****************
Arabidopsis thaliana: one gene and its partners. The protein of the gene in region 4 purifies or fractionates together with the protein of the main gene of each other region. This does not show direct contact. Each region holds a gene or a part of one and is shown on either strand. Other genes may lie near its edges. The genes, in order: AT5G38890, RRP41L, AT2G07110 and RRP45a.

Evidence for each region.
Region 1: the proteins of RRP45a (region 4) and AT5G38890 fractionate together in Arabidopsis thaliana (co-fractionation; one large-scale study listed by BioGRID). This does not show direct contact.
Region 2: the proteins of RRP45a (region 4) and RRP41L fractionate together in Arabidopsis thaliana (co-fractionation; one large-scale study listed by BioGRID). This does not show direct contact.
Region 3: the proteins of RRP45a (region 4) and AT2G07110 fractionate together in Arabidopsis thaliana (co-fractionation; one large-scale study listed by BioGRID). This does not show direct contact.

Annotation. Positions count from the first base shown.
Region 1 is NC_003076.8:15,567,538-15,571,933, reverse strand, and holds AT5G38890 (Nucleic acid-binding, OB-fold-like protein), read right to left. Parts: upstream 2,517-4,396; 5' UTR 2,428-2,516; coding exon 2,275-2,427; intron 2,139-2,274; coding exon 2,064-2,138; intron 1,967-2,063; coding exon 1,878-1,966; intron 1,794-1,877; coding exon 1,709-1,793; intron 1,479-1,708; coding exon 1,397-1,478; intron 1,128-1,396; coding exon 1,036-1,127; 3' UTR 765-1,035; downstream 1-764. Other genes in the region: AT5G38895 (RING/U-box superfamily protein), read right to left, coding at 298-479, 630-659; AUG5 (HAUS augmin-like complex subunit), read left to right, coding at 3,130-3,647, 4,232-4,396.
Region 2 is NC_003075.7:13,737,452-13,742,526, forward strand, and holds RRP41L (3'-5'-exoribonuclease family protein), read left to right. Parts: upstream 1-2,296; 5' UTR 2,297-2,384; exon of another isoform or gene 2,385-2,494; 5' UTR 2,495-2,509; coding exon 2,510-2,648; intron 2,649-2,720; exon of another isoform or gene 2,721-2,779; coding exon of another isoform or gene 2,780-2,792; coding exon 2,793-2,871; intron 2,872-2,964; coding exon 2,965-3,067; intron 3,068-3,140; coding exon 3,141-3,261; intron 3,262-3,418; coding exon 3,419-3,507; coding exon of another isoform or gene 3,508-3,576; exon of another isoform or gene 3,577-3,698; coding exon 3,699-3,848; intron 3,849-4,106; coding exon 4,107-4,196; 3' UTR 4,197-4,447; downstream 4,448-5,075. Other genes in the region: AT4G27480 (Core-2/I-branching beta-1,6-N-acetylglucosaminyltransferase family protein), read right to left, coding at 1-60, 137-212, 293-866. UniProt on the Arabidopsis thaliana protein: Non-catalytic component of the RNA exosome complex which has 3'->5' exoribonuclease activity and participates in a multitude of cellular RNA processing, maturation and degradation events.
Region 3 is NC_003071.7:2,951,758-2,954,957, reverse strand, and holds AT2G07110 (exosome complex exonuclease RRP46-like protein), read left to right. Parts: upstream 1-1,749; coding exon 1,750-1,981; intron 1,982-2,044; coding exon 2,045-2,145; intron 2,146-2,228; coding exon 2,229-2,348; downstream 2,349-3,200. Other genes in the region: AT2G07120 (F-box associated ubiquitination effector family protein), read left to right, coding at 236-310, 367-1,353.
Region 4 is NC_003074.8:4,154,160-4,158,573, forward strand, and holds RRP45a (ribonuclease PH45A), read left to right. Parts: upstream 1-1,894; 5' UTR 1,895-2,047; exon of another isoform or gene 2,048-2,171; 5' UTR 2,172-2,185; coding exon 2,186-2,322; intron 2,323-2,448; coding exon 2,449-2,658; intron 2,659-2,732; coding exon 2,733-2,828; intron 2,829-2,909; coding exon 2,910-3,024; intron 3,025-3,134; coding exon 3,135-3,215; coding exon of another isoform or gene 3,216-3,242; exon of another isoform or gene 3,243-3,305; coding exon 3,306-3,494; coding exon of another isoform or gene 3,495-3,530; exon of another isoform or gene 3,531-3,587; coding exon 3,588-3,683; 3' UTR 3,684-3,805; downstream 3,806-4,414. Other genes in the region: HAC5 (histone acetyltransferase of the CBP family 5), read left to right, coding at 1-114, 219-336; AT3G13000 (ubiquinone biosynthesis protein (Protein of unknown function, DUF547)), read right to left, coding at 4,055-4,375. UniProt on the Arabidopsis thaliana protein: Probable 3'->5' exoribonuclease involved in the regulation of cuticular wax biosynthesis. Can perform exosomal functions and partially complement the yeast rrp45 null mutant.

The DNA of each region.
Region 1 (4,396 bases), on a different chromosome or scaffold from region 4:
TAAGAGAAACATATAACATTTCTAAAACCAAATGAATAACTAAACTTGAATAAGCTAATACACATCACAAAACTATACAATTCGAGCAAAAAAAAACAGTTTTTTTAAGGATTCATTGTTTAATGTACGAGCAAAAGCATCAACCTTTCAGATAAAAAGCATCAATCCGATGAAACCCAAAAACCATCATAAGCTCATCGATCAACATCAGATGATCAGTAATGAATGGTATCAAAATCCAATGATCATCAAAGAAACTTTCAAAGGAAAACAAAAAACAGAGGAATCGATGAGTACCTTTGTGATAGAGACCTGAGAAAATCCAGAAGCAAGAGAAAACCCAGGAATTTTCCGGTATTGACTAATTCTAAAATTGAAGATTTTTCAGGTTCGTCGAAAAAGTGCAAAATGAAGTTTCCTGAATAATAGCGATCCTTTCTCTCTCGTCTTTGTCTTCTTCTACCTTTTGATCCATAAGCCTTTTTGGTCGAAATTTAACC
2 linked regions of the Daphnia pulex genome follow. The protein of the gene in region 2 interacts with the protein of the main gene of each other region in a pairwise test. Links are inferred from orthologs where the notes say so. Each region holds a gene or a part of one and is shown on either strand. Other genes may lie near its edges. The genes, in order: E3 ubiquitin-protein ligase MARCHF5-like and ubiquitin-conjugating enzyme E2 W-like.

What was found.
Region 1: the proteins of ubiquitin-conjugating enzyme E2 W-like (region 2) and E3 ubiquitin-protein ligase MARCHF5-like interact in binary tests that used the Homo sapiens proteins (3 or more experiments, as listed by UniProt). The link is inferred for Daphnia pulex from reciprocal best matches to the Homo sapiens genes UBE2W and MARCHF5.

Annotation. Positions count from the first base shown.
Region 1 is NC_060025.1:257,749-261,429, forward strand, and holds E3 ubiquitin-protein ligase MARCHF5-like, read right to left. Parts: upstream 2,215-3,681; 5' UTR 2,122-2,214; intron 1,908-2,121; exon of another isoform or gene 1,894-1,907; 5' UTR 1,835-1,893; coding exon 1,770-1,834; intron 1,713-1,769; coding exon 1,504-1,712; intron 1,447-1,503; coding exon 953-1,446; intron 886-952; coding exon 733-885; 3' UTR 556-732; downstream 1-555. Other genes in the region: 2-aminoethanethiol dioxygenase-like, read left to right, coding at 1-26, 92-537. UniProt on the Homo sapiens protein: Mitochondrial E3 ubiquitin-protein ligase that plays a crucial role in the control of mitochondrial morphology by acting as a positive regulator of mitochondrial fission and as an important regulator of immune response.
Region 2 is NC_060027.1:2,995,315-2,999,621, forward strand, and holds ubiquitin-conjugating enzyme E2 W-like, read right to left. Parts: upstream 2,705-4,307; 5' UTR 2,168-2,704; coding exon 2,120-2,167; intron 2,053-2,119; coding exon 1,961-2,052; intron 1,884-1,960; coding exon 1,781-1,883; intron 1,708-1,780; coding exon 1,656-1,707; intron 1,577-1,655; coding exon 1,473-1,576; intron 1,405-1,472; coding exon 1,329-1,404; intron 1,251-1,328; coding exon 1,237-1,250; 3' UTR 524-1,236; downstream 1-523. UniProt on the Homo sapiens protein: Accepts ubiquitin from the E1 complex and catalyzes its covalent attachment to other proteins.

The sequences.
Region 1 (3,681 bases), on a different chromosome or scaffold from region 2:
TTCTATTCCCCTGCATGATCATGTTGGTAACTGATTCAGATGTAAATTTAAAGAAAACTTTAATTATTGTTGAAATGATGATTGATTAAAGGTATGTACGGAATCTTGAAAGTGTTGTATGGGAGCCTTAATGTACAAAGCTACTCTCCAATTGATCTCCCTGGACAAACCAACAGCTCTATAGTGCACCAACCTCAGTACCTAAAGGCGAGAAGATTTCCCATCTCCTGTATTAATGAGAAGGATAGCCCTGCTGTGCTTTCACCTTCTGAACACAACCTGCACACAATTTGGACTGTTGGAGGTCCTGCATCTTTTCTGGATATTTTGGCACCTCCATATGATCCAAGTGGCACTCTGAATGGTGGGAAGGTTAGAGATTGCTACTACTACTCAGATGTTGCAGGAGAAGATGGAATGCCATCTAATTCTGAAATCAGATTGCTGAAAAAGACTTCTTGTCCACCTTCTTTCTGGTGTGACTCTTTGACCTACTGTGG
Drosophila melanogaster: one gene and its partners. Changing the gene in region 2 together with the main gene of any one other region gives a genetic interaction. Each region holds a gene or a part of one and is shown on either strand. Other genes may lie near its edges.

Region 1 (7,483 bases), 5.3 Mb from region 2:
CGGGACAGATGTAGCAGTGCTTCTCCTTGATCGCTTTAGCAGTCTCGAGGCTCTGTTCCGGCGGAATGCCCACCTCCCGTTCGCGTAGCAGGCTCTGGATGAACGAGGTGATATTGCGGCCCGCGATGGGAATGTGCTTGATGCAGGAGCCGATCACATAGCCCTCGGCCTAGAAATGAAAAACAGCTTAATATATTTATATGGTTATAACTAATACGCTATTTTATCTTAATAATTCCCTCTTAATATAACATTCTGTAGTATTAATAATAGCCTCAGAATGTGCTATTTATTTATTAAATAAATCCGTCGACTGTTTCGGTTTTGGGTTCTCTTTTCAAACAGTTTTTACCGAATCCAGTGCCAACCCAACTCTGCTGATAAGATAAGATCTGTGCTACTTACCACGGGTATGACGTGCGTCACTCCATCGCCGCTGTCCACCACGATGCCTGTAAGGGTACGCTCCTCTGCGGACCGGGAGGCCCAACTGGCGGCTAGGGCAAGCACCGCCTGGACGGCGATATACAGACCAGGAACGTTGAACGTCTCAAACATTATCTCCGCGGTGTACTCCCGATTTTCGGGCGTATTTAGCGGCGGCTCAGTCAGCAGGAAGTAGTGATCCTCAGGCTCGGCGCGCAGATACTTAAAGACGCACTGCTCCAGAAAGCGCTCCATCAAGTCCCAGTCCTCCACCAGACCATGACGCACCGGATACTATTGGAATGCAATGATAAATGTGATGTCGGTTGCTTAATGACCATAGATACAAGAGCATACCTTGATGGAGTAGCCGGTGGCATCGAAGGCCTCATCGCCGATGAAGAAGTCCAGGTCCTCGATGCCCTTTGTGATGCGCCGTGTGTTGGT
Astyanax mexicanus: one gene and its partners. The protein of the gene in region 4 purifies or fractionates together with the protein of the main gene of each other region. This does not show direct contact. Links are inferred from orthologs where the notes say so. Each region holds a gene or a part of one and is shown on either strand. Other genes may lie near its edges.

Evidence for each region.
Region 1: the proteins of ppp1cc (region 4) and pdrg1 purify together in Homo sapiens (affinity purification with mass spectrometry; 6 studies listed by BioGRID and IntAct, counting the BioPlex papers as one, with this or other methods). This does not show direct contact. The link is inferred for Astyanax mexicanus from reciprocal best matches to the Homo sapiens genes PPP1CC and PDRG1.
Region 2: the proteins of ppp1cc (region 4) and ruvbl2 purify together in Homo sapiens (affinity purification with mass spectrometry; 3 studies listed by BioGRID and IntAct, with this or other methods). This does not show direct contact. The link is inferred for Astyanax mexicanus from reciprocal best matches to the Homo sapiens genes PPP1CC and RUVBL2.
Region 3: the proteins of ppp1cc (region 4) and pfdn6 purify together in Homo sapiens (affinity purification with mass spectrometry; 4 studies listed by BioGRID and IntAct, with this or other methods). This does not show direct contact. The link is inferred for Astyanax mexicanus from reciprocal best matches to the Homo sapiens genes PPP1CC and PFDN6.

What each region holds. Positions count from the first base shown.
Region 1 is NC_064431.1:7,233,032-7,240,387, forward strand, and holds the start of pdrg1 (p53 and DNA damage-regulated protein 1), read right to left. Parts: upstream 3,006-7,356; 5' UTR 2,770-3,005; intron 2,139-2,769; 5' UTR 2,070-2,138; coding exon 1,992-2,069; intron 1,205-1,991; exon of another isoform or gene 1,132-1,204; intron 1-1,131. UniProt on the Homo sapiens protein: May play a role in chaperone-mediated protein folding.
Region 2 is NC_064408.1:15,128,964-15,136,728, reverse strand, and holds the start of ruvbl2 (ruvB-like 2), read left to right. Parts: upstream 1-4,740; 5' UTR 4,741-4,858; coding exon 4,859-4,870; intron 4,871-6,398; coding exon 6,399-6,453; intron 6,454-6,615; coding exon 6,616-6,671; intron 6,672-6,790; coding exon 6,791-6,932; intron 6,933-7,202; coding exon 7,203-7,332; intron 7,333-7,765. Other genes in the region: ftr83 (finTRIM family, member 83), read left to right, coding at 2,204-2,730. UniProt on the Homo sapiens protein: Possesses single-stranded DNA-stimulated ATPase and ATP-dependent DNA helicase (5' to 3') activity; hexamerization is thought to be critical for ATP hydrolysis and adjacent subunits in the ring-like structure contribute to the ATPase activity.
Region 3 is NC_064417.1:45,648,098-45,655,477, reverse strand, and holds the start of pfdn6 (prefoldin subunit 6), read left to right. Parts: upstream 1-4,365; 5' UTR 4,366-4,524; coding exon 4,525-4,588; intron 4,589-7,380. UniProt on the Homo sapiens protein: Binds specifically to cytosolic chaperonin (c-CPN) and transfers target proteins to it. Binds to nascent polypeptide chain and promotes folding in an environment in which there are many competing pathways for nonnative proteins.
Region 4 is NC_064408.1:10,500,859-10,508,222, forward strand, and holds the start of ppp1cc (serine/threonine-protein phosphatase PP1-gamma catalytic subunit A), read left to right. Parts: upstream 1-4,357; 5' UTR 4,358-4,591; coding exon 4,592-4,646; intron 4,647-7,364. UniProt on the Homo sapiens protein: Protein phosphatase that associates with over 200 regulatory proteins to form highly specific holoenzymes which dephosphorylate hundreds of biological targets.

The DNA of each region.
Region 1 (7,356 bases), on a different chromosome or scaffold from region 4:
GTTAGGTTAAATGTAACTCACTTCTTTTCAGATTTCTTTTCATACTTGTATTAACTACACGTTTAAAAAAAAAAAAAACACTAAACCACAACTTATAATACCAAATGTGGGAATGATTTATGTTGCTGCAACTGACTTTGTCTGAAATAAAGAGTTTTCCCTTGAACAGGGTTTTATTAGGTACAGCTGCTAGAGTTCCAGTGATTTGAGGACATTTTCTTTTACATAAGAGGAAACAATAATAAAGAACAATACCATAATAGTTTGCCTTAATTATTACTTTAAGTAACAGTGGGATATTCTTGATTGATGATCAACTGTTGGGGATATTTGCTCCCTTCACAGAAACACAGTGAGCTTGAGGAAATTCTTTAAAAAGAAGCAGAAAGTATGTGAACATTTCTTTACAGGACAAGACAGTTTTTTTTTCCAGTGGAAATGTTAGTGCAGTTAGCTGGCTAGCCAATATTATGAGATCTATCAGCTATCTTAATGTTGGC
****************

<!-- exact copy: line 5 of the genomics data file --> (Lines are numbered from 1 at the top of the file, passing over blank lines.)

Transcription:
Region 3: the proteins of RRP45a (region 4) and AT2G07110 fractionate together in Arabidopsis thaliana (co-fractionation; one large-scale study listed by BioGRID). This does not show direct contact.